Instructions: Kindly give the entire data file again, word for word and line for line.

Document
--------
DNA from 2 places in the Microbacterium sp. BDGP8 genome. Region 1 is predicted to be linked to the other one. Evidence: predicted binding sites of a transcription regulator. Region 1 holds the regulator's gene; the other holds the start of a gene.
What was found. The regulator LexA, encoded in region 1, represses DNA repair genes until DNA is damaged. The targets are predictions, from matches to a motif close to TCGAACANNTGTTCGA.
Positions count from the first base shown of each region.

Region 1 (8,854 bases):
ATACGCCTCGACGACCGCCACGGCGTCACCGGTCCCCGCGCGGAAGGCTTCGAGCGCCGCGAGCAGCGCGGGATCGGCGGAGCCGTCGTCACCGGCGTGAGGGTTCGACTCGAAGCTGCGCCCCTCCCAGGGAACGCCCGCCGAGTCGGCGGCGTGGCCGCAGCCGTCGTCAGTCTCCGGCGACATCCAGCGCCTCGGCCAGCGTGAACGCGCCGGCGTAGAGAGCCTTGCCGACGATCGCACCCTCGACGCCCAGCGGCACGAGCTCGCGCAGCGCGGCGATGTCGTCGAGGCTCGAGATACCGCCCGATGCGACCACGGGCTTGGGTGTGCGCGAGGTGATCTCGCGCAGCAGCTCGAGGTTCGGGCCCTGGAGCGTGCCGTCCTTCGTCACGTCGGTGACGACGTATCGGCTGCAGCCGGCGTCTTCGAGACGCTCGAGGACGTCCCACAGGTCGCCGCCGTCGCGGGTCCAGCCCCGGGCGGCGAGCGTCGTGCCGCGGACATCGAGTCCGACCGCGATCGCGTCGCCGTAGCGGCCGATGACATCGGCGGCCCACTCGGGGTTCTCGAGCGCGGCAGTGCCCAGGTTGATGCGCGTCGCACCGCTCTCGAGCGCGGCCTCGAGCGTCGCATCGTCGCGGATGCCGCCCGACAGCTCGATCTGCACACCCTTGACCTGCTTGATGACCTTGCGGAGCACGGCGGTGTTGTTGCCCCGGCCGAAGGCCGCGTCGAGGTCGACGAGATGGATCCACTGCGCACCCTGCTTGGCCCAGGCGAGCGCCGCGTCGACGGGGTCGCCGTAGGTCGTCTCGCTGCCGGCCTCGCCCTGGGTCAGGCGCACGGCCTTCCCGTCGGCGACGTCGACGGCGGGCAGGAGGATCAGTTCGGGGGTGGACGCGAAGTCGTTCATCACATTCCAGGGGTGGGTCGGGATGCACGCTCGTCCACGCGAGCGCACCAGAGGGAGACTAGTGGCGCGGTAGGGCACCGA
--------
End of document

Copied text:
DNA from 2 places in the Microbacterium sp. BDGP8 genome. Region 1 is predicted to be linked to the other one. Evidence: predicted binding sites of a transcription regulator. Region 1 holds the regulator's gene; the other holds the start of a gene.
What was found. The regulator LexA, encoded in region 1, represses DNA repair genes until DNA is damaged. The targets are predictions, from matches to a motif close to TCGAACANNTGTTCGA.
Positions count from the first base shown of each region.

Region 1 (8,854 bases):
ATACGCCTCGACGACCGCCACGGCGTCACCGGTCCCCGCGCGGAAGGCTTCGAGCGCCGCGAGCAGCGCGGGATCGGCGGAGCCGTCGTCACCGGCGTGAGGGTTCGACTCGAAGCTGCGCCCCTCCCAGGGAACGCCCGCCGAGTCGGCGGCGTGGCCGCAGCCGTCGTCAGTCTCCGGCGACATCCAGCGCCTCGGCCAGCGTGAACGCGCCGGCGTAGAGAGCCTTGCCGACGATCGCACCCTCGACGCCCAGCGGCACGAGCTCGCGCAGCGCGGCGATGTCGTCGAGGCTCGAGATACCGCCCGATGCGACCACGGGCTTGGGTGTGCGCGAGGTGATCTCGCGCAGCAGCTCGAGGTTCGGGCCCTGGAGCGTGCCGTCCTTCGTCACGTCGGTGACGACGTATCGGCTGCAGCCGGCGTCTTCGAGACGCTCGAGGACGTCCCACAGGTCGCCGCCGTCGCGGGTCCAGCCCCGGGCGGCGAGCGTCGTGCCGCGGACATCGAGTCCGACCGCGATCGCGTCGCCGTAGCGGCCGATGACATCGGCGGCCCACTCGGGGTTCTCGAGCGCGGCAGTGCCCAGGTTGATGCGCGTCGCACCGCTCTCGAGCGCGGCCTCGAGCGTCGCATCGTCGCGGATGCCGCCCGACAGCTCGATCTGCACACCCTTGACCTGCTTGATGACCTTGCGGAGCACGGCGGTGTTGTTGCCCCGGCCGAAGGCCGCGTCGAGGTCGACGAGATGGATCCACTGCGCACCCTGCTTGGCCCAGGCGAGCGCCGCGTCGACGGGGTCGCCGTAGGTCGTCTCGCTGCCGGCCTCGCCCTGGGTCAGGCGCACGGCCTTCCCGTCGGCGACGTCGACGGCGGGCAGGAGGATCAGTTCGGGGGTGGACGCGAAGTCGTTCATCACATTCCAGGGGTGGGTCGGGATGCACGCTCGTCCACGCGAGCGCACCAGAGGGAGACTAGTGGCGCGGTAGGGCACCGA